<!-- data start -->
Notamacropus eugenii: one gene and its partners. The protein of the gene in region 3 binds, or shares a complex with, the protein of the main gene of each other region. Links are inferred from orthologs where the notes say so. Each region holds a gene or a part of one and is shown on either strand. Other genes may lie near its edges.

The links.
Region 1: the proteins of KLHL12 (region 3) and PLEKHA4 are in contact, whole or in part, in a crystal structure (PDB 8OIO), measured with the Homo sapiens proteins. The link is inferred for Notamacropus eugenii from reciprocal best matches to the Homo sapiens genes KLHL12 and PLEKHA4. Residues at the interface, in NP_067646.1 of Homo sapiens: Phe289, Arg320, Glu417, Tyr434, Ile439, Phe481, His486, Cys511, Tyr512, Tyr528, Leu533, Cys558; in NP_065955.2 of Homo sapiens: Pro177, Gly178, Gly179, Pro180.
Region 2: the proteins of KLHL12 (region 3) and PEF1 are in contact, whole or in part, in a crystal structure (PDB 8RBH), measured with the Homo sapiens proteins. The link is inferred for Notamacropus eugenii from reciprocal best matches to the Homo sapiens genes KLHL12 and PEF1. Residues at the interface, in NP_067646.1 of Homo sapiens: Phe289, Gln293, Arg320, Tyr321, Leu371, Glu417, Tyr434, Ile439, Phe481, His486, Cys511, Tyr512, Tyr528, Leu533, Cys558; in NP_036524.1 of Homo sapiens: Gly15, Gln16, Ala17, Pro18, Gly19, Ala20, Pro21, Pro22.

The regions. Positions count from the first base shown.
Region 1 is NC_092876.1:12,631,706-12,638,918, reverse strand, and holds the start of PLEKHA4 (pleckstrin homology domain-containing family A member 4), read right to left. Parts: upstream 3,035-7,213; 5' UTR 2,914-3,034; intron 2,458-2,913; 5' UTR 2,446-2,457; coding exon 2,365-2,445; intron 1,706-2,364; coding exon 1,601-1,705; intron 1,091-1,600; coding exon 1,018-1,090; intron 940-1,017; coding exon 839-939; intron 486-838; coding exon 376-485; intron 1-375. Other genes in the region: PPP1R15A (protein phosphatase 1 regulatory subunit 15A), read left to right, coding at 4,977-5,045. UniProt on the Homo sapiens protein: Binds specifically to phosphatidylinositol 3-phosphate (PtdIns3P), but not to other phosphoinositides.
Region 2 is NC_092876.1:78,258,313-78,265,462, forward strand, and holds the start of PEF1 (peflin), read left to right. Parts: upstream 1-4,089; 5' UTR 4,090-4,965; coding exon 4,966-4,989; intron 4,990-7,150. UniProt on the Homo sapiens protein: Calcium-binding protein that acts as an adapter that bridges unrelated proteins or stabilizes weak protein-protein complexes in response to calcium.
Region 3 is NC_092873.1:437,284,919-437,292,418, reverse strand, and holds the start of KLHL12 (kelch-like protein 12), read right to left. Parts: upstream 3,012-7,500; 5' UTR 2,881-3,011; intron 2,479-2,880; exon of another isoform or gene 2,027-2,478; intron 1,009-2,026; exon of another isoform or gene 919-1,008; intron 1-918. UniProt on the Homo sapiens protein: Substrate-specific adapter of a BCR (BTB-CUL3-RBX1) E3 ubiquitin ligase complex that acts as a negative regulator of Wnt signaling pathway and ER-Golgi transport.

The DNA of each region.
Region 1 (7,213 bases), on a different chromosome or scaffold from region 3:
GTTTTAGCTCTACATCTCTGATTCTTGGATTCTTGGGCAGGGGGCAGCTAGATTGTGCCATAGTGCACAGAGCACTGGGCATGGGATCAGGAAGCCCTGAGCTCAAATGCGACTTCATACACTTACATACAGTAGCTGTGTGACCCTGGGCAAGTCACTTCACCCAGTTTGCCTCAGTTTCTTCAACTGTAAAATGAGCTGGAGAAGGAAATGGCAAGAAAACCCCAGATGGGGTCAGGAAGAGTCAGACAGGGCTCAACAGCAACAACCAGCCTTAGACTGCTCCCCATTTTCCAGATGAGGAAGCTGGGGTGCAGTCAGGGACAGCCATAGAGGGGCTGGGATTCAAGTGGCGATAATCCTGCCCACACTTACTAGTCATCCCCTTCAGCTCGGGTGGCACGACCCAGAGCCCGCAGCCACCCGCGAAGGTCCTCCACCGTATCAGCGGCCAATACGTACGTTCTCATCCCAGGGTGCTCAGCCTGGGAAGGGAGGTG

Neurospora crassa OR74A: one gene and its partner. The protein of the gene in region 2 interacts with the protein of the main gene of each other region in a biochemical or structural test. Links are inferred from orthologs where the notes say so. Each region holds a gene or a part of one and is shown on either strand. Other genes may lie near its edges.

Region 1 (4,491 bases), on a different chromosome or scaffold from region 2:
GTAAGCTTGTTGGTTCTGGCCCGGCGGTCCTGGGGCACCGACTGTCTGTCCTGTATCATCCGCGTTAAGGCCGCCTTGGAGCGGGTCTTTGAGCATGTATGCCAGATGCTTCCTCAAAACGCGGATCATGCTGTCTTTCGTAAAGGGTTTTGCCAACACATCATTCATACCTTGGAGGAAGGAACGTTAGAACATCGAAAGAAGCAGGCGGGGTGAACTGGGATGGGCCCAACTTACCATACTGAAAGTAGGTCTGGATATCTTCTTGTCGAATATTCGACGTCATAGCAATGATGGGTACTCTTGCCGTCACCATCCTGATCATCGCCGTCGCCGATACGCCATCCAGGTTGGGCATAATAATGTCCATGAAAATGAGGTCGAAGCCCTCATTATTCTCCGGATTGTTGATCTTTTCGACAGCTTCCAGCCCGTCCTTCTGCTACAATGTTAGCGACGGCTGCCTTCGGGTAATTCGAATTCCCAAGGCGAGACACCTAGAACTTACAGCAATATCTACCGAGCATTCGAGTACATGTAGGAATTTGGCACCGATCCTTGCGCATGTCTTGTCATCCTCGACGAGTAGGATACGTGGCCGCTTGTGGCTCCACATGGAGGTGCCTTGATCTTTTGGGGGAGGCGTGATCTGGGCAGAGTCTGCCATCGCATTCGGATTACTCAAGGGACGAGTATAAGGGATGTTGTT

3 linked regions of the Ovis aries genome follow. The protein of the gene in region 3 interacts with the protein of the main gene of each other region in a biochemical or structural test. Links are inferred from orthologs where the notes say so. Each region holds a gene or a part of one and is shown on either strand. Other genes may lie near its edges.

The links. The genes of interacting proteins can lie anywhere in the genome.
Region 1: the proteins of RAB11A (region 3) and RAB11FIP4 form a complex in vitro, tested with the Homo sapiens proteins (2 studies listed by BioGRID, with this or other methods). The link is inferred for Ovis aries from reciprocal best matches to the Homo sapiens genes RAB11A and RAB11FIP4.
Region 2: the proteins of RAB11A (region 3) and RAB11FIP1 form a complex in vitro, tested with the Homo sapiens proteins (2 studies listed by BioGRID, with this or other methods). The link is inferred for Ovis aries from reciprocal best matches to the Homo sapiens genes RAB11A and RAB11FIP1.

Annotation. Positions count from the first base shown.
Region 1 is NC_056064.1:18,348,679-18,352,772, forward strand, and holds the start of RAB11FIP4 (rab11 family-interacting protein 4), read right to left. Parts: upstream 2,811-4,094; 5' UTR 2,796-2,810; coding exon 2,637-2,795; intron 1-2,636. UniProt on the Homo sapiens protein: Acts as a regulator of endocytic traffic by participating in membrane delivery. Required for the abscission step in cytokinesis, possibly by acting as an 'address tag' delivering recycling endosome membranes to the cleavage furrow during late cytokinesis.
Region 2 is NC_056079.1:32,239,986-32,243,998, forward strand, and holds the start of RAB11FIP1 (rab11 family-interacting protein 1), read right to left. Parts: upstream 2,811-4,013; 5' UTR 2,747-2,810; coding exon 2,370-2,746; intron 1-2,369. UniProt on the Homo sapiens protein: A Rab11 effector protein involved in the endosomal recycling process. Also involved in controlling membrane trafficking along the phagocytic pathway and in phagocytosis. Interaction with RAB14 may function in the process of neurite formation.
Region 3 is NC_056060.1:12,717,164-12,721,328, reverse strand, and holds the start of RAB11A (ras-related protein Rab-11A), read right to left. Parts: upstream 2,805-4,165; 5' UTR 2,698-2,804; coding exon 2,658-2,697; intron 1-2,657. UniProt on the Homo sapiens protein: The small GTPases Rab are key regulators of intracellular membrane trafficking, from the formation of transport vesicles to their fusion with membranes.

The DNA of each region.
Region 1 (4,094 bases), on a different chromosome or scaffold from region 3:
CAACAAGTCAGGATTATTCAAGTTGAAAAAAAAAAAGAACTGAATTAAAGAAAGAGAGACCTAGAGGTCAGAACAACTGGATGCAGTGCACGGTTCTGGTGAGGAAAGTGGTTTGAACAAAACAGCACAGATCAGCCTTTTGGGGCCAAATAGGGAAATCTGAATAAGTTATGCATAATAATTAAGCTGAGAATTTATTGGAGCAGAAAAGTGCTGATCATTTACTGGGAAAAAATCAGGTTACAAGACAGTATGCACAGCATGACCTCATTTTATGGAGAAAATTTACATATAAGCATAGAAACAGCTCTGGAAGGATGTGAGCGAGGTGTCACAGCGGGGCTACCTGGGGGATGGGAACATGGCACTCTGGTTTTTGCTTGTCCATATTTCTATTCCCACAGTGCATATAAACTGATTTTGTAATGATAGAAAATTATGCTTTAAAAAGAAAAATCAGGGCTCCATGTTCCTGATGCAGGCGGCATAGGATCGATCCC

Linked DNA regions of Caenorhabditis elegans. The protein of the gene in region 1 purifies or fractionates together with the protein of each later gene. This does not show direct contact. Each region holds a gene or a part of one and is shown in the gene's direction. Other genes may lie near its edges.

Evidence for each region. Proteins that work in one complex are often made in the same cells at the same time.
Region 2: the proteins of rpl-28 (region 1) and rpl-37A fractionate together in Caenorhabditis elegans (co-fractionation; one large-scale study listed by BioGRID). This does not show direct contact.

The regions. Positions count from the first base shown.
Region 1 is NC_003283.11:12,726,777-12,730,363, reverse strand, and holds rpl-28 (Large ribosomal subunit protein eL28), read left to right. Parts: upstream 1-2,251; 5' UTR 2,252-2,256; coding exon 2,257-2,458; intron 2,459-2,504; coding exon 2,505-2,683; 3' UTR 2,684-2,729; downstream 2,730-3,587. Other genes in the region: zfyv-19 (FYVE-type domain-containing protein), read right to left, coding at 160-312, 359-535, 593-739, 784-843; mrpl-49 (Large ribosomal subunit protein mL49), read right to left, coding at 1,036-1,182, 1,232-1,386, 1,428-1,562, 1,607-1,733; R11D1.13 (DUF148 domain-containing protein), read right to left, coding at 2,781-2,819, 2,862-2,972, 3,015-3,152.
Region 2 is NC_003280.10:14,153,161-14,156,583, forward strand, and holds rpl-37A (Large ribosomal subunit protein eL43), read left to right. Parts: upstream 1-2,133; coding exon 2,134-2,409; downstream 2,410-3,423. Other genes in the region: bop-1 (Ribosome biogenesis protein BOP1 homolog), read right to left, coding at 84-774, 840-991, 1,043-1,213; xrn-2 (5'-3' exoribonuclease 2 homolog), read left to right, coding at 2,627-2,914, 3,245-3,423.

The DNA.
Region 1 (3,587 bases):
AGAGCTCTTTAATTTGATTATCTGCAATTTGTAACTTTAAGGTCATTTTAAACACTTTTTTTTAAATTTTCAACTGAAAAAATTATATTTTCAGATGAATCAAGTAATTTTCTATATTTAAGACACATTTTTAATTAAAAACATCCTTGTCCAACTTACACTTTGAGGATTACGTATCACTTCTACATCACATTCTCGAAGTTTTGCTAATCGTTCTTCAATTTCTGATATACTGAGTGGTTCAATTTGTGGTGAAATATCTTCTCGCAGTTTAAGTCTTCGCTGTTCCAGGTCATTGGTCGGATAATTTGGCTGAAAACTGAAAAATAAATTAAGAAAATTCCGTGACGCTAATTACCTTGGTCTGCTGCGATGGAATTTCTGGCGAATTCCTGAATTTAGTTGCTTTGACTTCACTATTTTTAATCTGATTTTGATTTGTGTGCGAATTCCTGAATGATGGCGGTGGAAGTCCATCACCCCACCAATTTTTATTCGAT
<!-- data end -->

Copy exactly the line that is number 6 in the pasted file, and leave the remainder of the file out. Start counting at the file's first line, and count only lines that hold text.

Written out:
Region 1 is NC_092876.1:12,631,706-12,638,918, reverse strand, and holds the start of PLEKHA4 (pleckstrin homology domain-containing family A member 4), read right to left. Parts: upstream 3,035-7,213; 5' UTR 2,914-3,034; intron 2,458-2,913; 5' UTR 2,446-2,457; coding exon 2,365-2,445; intron 1,706-2,364; coding exon 1,601-1,705; intron 1,091-1,600; coding exon 1,018-1,090; intron 940-1,017; coding exon 839-939; intron 486-838; coding exon 376-485; intron 1-375. Other genes in the region: PPP1R15A (protein phosphatase 1 regulatory subunit 15A), read left to right, coding at 4,977-5,045. UniProt on the Homo sapiens protein: Binds specifically to phosphatidylinositol 3-phosphate (PtdIns3P), but not to other phosphoinositides.